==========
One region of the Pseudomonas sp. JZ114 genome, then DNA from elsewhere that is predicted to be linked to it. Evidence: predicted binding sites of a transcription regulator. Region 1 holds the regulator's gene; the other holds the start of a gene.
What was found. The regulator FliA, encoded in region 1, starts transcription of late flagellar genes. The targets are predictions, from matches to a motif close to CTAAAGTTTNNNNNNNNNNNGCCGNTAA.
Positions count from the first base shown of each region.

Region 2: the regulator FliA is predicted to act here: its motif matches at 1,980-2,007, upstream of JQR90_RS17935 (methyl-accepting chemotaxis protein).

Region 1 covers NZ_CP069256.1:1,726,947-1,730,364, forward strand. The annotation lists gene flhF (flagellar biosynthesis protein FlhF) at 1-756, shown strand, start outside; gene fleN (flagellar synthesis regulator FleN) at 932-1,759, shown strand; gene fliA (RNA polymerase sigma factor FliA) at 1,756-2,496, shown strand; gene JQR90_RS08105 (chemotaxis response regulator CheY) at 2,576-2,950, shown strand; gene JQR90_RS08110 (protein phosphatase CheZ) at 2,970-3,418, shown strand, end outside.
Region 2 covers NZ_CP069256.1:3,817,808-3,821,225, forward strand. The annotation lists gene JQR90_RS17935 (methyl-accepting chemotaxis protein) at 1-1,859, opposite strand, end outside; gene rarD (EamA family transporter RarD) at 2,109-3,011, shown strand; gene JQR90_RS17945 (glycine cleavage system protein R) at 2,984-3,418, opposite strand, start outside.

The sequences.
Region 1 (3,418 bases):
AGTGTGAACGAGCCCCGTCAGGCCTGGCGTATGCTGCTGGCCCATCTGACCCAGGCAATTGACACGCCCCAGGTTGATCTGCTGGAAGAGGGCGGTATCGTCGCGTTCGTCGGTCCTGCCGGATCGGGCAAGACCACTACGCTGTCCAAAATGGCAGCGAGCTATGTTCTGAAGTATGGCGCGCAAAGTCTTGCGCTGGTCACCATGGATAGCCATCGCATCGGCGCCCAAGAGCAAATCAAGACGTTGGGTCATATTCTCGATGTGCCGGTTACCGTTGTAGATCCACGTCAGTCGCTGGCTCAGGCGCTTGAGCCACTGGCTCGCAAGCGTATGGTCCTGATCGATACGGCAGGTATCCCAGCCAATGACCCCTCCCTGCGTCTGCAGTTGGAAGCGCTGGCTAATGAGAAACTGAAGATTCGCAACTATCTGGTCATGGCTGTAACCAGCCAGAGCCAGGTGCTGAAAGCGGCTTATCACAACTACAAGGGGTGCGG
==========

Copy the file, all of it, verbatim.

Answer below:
One region of the Pseudomonas sp. JZ114 genome, then DNA from elsewhere that is predicted to be linked to it. Evidence: predicted binding sites of a transcription regulator. Region 1 holds the regulator's gene; the other holds the start of a gene.
What was found. The regulator FliA, encoded in region 1, starts transcription of late flagellar genes. The targets are predictions, from matches to a motif close to CTAAAGTTTNNNNNNNNNNNGCCGNTAA.
Positions count from the first base shown of each region.

Region 2: the regulator FliA is predicted to act here: its motif matches at 1,980-2,007, upstream of JQR90_RS17935 (methyl-accepting chemotaxis protein).

Region 1 covers NZ_CP069256.1:1,726,947-1,730,364, forward strand. The annotation lists gene flhF (flagellar biosynthesis protein FlhF) at 1-756, shown strand, start outside; gene fleN (flagellar synthesis regulator FleN) at 932-1,759, shown strand; gene fliA (RNA polymerase sigma factor FliA) at 1,756-2,496, shown strand; gene JQR90_RS08105 (chemotaxis response regulator CheY) at 2,576-2,950, shown strand; gene JQR90_RS08110 (protein phosphatase CheZ) at 2,970-3,418, shown strand, end outside.
Region 2 covers NZ_CP069256.1:3,817,808-3,821,225, forward strand. The annotation lists gene JQR90_RS17935 (methyl-accepting chemotaxis protein) at 1-1,859, opposite strand, end outside; gene rarD (EamA family transporter RarD) at 2,109-3,011, shown strand; gene JQR90_RS17945 (glycine cleavage system protein R) at 2,984-3,418, opposite strand, start outside.

The sequences.
Region 1 (3,418 bases):
AGTGTGAACGAGCCCCGTCAGGCCTGGCGTATGCTGCTGGCCCATCTGACCCAGGCAATTGACACGCCCCAGGTTGATCTGCTGGAAGAGGGCGGTATCGTCGCGTTCGTCGGTCCTGCCGGATCGGGCAAGACCACTACGCTGTCCAAAATGGCAGCGAGCTATGTTCTGAAGTATGGCGCGCAAAGTCTTGCGCTGGTCACCATGGATAGCCATCGCATCGGCGCCCAAGAGCAAATCAAGACGTTGGGTCATATTCTCGATGTGCCGGTTACCGTTGTAGATCCACGTCAGTCGCTGGCTCAGGCGCTTGAGCCACTGGCTCGCAAGCGTATGGTCCTGATCGATACGGCAGGTATCCCAGCCAATGACCCCTCCCTGCGTCTGCAGTTGGAAGCGCTGGCTAATGAGAAACTGAAGATTCGCAACTATCTGGTCATGGCTGTAACCAGCCAGAGCCAGGTGCTGAAAGCGGCTTATCACAACTACAAGGGGTGCGG